What you need to know when selling a listed property

We've all seen those glorious chocolate box, picture postcard cottages and dreamed of one day owning one.

But owning one, and selling it further down the line, is not always a bed of roses. While listed properties are incredible to look at and carry a degree of stature over owning a regular property, they are subject to many restrictions and lots of red tape.

Selling a property can often be hard enough, but owners of listed homes have added considerations to make before opting to put up the for sale board.


WHAT IS A LISTED BUILDING?

There are around half a million properties in England and Wales that are grade 2 listed, while a very small amount are grade 1 listed, meaning they are of significant and historical architectural interest.


WHAT CAN AND CAN'T YOU DO TO A LISTED PROPERTY?

Any changes to a listed building must have listed building consent. Alongside that consent, owners of listed buildings may have to undertake permitted work using specialist materials or trades in order to preserve the building's original state.

Sometimes it can be easier for owners to add to a listed property rather than remove something that is already in place. For instance, if a fireplace is mentioned in the official listing document, it's highly unlikely it would be given permission for any work to modify or remove it.

Work at listed properties can often result in increased costs, but it is essential owners comply with rules and regulations.


ADVICE FOR OWNERS LOOKING TO SELL THEIR LISTED HOME

Keep the property well maintained

The key to ensuring your listed home is in the right condition to sell is regular maintenance.

Ensure you have a budget for regular maintenance and place particular focus on keeping the building dry.

Listed homes and moisture simply don't mix and with modern building methods to keep damp at bay unlikely to be approved, ensuring things like guttering and downpipes are checked and cleared on a regular basis is a must.

Any repairs made to windows and the external parts of the building, such as repointing, should be run past a surveyor with experience in listed buildings. Staying on the right side of the conservation officer is vital.

Check whether past work was authorised

Even though you should have undertaken checks before purchasing your listed building, it can be worth double checking you didn't inherit issues with unauthorised work completed by a previous owner.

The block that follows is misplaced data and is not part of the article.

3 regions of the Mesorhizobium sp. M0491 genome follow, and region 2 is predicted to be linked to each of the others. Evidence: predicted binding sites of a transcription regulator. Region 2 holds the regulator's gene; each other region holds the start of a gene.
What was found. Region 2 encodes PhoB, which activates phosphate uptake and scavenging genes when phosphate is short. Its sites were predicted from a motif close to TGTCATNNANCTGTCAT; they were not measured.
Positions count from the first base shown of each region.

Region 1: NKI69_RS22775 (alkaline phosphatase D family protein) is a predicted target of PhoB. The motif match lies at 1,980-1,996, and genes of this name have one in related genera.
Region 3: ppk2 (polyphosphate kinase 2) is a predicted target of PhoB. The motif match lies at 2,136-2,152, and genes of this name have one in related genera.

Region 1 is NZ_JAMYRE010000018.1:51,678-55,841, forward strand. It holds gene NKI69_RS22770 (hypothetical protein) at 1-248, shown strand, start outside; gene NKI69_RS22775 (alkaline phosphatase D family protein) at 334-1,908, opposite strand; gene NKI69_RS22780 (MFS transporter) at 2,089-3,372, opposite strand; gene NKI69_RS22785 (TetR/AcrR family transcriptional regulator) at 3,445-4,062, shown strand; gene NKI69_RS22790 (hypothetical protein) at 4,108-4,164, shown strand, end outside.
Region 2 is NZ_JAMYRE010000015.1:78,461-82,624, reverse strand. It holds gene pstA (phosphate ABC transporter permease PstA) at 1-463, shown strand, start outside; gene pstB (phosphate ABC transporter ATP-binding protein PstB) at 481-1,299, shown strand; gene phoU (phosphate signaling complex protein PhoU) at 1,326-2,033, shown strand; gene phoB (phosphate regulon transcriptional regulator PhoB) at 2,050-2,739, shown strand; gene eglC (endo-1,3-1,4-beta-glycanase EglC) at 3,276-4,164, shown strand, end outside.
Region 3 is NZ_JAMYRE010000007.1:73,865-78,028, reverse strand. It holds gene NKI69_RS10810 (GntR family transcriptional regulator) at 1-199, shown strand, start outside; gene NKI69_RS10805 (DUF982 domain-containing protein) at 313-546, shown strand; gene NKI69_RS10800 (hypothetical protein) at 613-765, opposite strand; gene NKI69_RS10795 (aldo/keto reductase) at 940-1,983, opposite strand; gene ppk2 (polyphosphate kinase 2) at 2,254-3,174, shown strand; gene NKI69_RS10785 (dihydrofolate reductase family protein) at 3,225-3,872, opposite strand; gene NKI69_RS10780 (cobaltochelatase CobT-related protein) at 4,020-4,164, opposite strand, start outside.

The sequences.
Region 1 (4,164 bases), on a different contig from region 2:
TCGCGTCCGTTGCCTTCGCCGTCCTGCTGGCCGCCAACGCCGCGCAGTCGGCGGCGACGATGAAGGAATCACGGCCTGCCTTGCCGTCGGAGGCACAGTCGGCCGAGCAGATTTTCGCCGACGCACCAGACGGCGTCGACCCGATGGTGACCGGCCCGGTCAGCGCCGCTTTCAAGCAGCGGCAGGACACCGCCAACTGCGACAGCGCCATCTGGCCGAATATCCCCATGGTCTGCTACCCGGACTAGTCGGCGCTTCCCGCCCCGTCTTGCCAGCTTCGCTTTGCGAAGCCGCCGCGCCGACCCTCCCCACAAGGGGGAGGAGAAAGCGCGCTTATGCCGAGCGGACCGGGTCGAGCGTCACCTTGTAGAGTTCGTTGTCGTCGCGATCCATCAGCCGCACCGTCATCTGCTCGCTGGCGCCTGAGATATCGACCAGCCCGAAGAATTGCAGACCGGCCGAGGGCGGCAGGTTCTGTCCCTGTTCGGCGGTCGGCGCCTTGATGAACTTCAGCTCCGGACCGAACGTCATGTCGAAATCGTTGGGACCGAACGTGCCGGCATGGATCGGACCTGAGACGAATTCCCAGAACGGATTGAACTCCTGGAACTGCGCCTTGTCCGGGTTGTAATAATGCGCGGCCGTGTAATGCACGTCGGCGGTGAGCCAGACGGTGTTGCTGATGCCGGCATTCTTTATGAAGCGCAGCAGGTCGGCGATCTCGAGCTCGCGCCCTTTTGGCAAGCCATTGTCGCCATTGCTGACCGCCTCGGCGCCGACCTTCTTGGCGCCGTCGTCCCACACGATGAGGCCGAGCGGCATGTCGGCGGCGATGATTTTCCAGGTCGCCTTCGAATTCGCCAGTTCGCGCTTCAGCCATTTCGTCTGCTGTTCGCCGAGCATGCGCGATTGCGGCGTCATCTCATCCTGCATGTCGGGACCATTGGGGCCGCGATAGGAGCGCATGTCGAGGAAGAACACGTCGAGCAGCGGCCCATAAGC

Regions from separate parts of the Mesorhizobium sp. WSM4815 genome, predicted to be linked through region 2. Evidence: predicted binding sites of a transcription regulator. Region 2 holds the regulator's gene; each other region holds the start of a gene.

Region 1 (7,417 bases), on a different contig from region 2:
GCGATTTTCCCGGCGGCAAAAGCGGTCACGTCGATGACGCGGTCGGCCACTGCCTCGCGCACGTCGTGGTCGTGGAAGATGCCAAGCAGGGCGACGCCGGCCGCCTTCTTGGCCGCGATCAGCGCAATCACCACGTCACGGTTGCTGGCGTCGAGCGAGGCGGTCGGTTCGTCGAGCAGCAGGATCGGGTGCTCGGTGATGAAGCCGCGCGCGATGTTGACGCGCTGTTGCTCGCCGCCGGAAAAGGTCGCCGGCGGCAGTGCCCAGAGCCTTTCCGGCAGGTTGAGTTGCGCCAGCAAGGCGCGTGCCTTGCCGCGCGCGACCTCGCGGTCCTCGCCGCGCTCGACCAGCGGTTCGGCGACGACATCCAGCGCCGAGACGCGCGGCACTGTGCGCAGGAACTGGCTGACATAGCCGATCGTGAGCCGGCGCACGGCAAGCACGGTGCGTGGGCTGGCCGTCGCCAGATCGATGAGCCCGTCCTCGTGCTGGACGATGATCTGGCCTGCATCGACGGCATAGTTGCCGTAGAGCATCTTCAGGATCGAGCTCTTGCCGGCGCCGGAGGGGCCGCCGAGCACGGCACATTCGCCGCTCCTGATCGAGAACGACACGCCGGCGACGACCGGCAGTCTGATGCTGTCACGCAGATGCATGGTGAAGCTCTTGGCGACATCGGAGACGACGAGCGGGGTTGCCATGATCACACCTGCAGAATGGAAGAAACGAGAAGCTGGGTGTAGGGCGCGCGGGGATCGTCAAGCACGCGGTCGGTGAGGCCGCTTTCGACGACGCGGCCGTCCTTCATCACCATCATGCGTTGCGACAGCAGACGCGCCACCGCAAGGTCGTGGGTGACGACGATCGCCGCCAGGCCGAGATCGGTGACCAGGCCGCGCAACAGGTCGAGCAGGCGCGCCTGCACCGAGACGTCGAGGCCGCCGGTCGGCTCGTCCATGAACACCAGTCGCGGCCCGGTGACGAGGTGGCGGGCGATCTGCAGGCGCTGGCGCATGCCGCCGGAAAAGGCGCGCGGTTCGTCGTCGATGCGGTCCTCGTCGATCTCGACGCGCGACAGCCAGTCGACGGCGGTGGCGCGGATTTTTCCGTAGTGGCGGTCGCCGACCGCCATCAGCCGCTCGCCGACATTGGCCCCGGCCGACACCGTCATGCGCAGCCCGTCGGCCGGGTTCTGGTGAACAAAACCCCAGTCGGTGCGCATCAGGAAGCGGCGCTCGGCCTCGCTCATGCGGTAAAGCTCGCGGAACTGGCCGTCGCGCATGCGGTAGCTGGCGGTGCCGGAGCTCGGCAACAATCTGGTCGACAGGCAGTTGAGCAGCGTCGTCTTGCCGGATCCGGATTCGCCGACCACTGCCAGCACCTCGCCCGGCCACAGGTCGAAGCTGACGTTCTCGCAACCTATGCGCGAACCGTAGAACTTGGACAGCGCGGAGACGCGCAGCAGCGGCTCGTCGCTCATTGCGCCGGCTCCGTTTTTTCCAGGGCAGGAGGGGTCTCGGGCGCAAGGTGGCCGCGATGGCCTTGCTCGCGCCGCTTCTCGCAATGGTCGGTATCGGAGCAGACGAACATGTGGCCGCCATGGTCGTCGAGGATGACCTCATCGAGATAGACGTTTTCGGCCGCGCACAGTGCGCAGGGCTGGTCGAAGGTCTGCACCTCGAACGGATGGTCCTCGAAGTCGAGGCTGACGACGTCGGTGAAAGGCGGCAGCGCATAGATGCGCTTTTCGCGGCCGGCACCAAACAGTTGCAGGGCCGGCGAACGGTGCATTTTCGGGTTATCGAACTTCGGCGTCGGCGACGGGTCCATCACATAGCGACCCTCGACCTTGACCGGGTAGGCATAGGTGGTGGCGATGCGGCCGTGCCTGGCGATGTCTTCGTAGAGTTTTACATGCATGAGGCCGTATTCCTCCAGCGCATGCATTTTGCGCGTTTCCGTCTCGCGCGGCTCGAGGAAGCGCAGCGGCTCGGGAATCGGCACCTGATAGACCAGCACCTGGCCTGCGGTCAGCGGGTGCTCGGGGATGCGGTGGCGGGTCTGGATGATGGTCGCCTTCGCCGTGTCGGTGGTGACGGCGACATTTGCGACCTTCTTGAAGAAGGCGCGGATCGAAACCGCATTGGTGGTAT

A potential buyer will almost certainly check this themselves. But even if you weren't aware of illegal work that was completed by a previous owner, as the current owner of the property it would fall on your shoulders to rectify the issue.

Make sure all work you undertake is legal - and keep all documentation!

As a vendor selling a listed property, you need to be able to prove that any work and maintenance you have completed was done with full listed building consent.

Being unable to provide this evidence will more than likely cost you your sale as most buyers will be deterred from completing on a purchase without this.

Some lenders will not mortgage a property where the vendor cannot prove work was carried out with full listed consent, but even cash buyers would be put off by a lack of evidence as this could cause problems when they come to sell the property.

Ensure you're insured

Your buildings insurance should include specialist cover as an owner of a listed property. It should also cover the rebuild cost of your property, which is likely to be more than its market value due to specialist building materials and techniques required.

Cutting back on cover is never a good idea. Indeed, some policies will cover you should you discover unauthorised work by a previous owner.

This could be worth its weight in gold if you are looking to sell and need to rectify someone else's mistakes quickly.


If you have a listed property to sell, contact your local Martin & Co branch.


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